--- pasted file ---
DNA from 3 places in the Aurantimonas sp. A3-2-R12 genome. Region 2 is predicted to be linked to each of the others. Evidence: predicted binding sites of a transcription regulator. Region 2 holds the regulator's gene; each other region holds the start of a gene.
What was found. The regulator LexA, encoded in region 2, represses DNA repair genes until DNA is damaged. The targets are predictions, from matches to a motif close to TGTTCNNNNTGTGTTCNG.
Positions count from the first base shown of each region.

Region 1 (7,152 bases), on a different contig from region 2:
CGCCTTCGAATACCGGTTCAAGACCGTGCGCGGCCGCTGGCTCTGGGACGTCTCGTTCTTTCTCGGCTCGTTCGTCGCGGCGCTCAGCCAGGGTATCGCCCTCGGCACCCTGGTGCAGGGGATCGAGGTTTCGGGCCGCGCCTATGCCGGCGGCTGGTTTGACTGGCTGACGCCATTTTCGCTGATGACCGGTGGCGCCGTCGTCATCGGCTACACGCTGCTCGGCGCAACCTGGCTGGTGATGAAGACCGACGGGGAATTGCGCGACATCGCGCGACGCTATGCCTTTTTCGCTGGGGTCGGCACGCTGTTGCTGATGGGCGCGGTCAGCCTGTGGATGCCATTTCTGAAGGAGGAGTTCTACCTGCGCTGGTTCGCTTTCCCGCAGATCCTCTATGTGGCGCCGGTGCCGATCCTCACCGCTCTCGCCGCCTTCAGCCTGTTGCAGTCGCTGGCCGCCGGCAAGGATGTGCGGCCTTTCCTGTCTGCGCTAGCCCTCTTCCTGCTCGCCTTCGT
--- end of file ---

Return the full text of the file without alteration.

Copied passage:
DNA from 3 places in the Aurantimonas sp. A3-2-R12 genome. Region 2 is predicted to be linked to each of the others. Evidence: predicted binding sites of a transcription regulator. Region 2 holds the regulator's gene; each other region holds the start of a gene.
What was found. The regulator LexA, encoded in region 2, represses DNA repair genes until DNA is damaged. The targets are predictions, from matches to a motif close to TGTTCNNNNTGTGTTCNG.
Positions count from the first base shown of each region.

Region 1 (7,152 bases), on a different contig from region 2:
CGCCTTCGAATACCGGTTCAAGACCGTGCGCGGCCGCTGGCTCTGGGACGTCTCGTTCTTTCTCGGCTCGTTCGTCGCGGCGCTCAGCCAGGGTATCGCCCTCGGCACCCTGGTGCAGGGGATCGAGGTTTCGGGCCGCGCCTATGCCGGCGGCTGGTTTGACTGGCTGACGCCATTTTCGCTGATGACCGGTGGCGCCGTCGTCATCGGCTACACGCTGCTCGGCGCAACCTGGCTGGTGATGAAGACCGACGGGGAATTGCGCGACATCGCGCGACGCTATGCCTTTTTCGCTGGGGTCGGCACGCTGTTGCTGATGGGCGCGGTCAGCCTGTGGATGCCATTTCTGAAGGAGGAGTTCTACCTGCGCTGGTTCGCTTTCCCGCAGATCCTCTATGTGGCGCCGGTGCCGATCCTCACCGCTCTCGCCGCCTTCAGCCTGTTGCAGTCGCTGGCCGCCGGCAAGGATGTGCGGCCTTTCCTGTCTGCGCTAGCCCTCTTCCTGCTCGCCTTCGT